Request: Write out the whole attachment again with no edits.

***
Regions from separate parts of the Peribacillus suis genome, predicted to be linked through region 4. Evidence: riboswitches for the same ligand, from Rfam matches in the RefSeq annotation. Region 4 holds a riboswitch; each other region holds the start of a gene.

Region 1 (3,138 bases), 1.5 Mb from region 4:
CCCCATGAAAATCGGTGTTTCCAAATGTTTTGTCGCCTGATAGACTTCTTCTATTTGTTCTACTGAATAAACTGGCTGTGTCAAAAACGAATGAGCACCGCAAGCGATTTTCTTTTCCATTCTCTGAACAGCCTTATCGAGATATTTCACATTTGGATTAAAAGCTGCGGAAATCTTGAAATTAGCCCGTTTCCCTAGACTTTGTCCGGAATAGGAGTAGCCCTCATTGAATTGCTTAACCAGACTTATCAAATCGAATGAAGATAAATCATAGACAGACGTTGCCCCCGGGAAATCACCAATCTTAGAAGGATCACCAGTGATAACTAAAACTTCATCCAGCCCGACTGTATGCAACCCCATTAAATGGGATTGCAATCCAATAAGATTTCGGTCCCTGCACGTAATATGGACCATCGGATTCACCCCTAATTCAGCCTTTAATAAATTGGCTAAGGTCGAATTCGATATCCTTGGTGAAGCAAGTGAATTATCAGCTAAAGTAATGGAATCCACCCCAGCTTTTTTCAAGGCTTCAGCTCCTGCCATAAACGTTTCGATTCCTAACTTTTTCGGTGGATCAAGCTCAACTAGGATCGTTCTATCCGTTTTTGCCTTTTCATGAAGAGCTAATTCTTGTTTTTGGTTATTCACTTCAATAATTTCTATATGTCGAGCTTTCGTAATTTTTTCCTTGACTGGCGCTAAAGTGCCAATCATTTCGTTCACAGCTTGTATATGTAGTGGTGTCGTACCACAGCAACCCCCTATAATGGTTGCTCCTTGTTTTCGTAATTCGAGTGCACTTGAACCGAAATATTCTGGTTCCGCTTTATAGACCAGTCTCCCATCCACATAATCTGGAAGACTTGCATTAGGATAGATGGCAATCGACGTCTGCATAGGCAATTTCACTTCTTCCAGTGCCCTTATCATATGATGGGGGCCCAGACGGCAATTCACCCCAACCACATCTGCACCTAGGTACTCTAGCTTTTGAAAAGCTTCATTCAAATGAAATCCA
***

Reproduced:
Regions from separate parts of the Peribacillus suis genome, predicted to be linked through region 4. Evidence: riboswitches for the same ligand, from Rfam matches in the RefSeq annotation. Region 4 holds a riboswitch; each other region holds the start of a gene.

Region 1 (3,138 bases), 1.5 Mb from region 4:
CCCCATGAAAATCGGTGTTTCCAAATGTTTTGTCGCCTGATAGACTTCTTCTATTTGTTCTACTGAATAAACTGGCTGTGTCAAAAACGAATGAGCACCGCAAGCGATTTTCTTTTCCATTCTCTGAACAGCCTTATCGAGATATTTCACATTTGGATTAAAAGCTGCGGAAATCTTGAAATTAGCCCGTTTCCCTAGACTTTGTCCGGAATAGGAGTAGCCCTCATTGAATTGCTTAACCAGACTTATCAAATCGAATGAAGATAAATCATAGACAGACGTTGCCCCCGGGAAATCACCAATCTTAGAAGGATCACCAGTGATAACTAAAACTTCATCCAGCCCGACTGTATGCAACCCCATTAAATGGGATTGCAATCCAATAAGATTTCGGTCCCTGCACGTAATATGGACCATCGGATTCACCCCTAATTCAGCCTTTAATAAATTGGCTAAGGTCGAATTCGATATCCTTGGTGAAGCAAGTGAATTATCAGCTAAAGTAATGGAATCCACCCCAGCTTTTTTCAAGGCTTCAGCTCCTGCCATAAACGTTTCGATTCCTAACTTTTTCGGTGGATCAAGCTCAACTAGGATCGTTCTATCCGTTTTTGCCTTTTCATGAAGAGCTAATTCTTGTTTTTGGTTATTCACTTCAATAATTTCTATATGTCGAGCTTTCGTAATTTTTTCCTTGACTGGCGCTAAAGTGCCAATCATTTCGTTCACAGCTTGTATATGTAGTGGTGTCGTACCACAGCAACCCCCTATAATGGTTGCTCCTTGTTTTCGTAATTCGAGTGCACTTGAACCGAAATATTCTGGTTCCGCTTTATAGACCAGTCTCCCATCCACATAATCTGGAAGACTTGCATTAGGATAGATGGCAATCGACGTCTGCATAGGCAATTTCACTTCTTCCAGTGCCCTTATCATATGATGGGGGCCCAGACGGCAATTCACCCCAACCACATCTGCACCTAGGTACTCTAGCTTTTGAAAAGCTTCATTCAAATGAAATCCA